No, no, I haven’t finally flipped despite my wife’s worries. This has nothing to do with refreshments, but is to do with marine aquariums, fish only or reef, though reef systems are most likely to be concerned.
Occasionally, aquarists are faced with a problem. Usually the problem can be fixed – a broken pump, a failed light, even a sick fish. In this case, though, we are faced with a potential invasion. A serious invasion and it could end up as a continuing battle.
So what is being talked about? Aiptasia, commonly known as glass anemones or rock anemones. One or two may appear in the aquarium having come in with live rock or coral rock. They are opaque, and grow at quite a fast rate. Left alone, they can spread alarmingly, and to such an extent that they are everywhere. Though they could be an interesting addition to the aquarium, this spreading ability makes early action a necessity.
The worst thing that the aquarist can do is to squash them or chop them, as it is more than likely that some of the bits will develop into new anemones making the situation worse than in the first place.
What is Joe’s Juice? This is a commercial application that can be used to kill the anemones. A small bottle is supplied with a syringe. Circulation pumps have to be turned off, then the liquid is dropped onto the anemones. The reaction of the anemone is swift as the liquid is lethal. The application does not hurt any other livestock, but the aquarist needs to be careful that the liquid does not get onto any polyps etc that are wanted.
Joe’s Juice is not the only anti-aiptasia product available, but it is possibly the best known and easily available at local retailers, or failing that on the internet from websites such as Marine Depot.
Some aquarists worry about adding liquids to their aquarium as some of the liquid unavoidably dissipates into the seawater. Heavily instilled into them is the requirement for high quality seawater and this is the reason for the worry. I seem to have constant skirmishes with aiptasia and the liquid has never had any effect other than to the aiptasia anemones.
Marine aquariums have moved towards more natural methods, for example live rock and deep sand beds (DSB’s). Is there a way that Mother Nature can assist with removal of the anemones without resorting to man-made preparations? Nature usually has a predator or two available.
In the case of the anemones, two possibilities come to mind. The first is a fish, the second a shrimp.
The fish is the lovely copper-band butterfly (Chelmon rostratus). This really is a super fish for an aquarium in its own right. If the aquarist wants to try one of these, then the normal guidelines for purchasing and compatibility with other tank inmates apply. They are reported as ‘safe’ in a reef system, but will destroy fan-worms and the like. They are most likely to be happy in an aged system as there are likely to be more tiny shrimps etc living in the rocks. As can be seen from the nose of the fish, the long snout is designed for poking in crevices and holes to dig food out. The aquarist should also be aware that the fish can feed quite reasonably, but there are many cases where aquarists have had trouble, and struggled to keep the fish healthy because of difficult feeding.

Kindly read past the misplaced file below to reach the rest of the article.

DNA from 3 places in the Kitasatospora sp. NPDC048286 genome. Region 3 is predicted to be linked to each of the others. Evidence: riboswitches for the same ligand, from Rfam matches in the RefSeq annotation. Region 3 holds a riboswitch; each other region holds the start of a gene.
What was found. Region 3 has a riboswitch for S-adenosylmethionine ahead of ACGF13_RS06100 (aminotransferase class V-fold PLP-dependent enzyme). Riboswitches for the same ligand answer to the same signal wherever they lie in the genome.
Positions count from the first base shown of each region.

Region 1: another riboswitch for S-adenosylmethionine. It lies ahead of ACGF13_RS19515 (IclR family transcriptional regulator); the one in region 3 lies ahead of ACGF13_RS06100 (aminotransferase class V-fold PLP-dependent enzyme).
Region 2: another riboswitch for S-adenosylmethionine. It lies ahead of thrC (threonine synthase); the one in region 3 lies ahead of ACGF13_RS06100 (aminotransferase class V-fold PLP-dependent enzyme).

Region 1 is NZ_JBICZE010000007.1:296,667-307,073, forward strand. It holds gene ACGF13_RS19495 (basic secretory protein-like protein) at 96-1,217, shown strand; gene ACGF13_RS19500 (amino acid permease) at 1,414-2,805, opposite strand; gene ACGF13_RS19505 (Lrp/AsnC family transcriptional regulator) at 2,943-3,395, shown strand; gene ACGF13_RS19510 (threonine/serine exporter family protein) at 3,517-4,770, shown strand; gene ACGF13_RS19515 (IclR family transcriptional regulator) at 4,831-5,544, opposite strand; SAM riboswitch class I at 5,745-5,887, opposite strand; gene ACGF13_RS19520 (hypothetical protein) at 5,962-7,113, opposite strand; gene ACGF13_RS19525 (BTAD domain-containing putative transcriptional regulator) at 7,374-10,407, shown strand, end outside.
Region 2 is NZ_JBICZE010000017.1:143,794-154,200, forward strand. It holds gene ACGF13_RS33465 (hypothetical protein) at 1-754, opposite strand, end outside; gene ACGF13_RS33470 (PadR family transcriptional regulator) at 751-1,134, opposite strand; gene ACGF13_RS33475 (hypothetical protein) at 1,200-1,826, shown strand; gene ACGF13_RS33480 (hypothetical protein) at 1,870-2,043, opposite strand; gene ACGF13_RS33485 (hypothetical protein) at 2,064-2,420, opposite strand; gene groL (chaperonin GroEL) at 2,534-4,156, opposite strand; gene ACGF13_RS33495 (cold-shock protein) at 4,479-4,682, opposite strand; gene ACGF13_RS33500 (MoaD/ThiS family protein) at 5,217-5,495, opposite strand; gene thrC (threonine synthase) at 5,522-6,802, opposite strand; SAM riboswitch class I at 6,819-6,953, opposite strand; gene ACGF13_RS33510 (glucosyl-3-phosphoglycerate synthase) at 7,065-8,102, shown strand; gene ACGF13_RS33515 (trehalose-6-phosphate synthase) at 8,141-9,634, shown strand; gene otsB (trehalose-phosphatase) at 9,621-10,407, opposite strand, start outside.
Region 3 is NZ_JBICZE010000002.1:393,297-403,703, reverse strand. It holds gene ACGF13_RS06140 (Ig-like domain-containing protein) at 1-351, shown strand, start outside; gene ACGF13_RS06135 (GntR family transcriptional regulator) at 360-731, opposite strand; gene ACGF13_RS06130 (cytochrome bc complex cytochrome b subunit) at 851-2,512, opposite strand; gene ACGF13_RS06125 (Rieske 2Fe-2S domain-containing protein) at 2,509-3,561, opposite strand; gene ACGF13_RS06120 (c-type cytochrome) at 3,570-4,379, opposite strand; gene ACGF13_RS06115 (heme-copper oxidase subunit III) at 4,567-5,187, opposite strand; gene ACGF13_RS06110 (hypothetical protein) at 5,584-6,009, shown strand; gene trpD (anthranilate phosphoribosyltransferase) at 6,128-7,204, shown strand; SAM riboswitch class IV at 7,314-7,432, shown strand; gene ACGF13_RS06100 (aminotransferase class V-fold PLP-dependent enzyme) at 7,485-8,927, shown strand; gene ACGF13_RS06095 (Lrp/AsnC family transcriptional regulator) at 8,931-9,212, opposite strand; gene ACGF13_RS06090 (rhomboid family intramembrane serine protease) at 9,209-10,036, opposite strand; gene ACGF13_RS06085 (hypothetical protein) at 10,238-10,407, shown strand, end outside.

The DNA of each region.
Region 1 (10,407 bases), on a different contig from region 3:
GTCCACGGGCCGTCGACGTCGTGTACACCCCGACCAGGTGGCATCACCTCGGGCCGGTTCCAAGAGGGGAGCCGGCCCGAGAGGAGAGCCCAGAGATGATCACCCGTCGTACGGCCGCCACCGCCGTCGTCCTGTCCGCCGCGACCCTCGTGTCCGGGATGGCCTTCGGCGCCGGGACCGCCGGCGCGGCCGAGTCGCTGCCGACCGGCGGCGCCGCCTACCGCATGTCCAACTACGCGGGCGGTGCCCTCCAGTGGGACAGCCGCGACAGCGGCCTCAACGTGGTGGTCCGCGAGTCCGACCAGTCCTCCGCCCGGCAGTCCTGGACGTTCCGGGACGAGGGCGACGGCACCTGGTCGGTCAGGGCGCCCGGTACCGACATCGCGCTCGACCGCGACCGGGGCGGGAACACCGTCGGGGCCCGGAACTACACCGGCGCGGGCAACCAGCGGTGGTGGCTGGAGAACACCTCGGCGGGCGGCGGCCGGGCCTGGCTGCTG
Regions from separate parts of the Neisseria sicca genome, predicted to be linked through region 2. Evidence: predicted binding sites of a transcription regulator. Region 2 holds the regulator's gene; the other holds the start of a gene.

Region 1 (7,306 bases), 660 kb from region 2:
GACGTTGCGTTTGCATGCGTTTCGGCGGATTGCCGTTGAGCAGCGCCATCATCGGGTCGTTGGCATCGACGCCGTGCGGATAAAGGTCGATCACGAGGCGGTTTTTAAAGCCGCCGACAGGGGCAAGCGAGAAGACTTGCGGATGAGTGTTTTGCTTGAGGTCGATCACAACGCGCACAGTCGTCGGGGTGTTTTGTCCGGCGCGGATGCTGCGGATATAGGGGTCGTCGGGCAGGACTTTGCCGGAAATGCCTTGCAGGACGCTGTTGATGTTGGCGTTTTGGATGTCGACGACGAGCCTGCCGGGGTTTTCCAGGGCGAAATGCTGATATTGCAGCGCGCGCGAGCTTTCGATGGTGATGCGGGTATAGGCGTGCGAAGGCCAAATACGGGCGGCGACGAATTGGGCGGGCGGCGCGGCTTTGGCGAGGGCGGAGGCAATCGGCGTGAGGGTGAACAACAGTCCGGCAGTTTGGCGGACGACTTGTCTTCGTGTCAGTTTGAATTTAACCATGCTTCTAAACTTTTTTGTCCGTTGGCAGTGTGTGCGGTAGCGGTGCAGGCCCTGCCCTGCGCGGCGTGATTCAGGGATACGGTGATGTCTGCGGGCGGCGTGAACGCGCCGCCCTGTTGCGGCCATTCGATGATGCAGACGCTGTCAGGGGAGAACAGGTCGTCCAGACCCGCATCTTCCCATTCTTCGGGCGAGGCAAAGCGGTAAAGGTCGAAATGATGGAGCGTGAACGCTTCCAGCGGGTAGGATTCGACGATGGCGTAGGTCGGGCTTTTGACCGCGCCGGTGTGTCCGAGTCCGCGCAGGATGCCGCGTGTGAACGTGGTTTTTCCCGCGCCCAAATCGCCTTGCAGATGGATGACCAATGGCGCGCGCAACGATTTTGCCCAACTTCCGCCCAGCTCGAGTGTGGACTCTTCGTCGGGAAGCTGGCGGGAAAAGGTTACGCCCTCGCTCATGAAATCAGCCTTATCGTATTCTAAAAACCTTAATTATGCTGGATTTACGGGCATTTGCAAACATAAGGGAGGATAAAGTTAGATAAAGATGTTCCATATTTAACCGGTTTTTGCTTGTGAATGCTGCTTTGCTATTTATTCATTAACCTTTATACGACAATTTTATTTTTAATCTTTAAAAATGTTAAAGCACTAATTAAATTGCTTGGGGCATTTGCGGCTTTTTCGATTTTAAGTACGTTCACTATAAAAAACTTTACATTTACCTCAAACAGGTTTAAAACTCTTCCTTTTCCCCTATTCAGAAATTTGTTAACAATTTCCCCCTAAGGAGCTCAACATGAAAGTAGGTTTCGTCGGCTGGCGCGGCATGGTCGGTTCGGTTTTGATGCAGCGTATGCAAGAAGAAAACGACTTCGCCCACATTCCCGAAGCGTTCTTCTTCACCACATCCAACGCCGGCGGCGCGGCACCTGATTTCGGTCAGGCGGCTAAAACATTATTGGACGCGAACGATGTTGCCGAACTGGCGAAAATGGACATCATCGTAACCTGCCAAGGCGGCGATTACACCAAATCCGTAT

Anyway, back to the anemones. Quite a number of aquarists have reported success with anemones and the fish. After introduction, the anemones have reduced or disappeared. There is discussion whether this is because the fish is actually eating them, or just biting them causing damage. I don’t think aquarists will care as long as there is positive reduction in the numbers, and hopefully ongoing control. Pretty good so far.
Right, here it comes. There are aquarists who have followed this route and the fish have shown no interest in the anemones at all – not a bit. So these aquarists are left with the anemone problem, but at least have gained a beautiful fish.
The second possibility is the shrimp commonly known as the peppermint shrimp (Lysmata wurdemanni). This follows the pattern laid down for the copper-band butterfly, in that some aquarists have found them highly effective and others of no use at all (as far as the anemones go). However, again the shrimp is well worth keeping in a reef system, as long as there are plenty of hiding places and there isn’t anything that will view them as a tasty morsel.
So the aquarist has the option to try and control the aiptasia anemones with either one of the alternatives. It could be, if the first effort fails, that the other could be tried if compatible. Failing that, the alternative is Joe’s Juice or a similar commercial application.
I feel that there must be something that nature has that feeds directly on aiptasia anemones, something that definitely includes the little blighters on its regular menu. Maybe a snail, or a worm or a nudibranch. I for one would be delighted if the name of such a useful life form could be made available.
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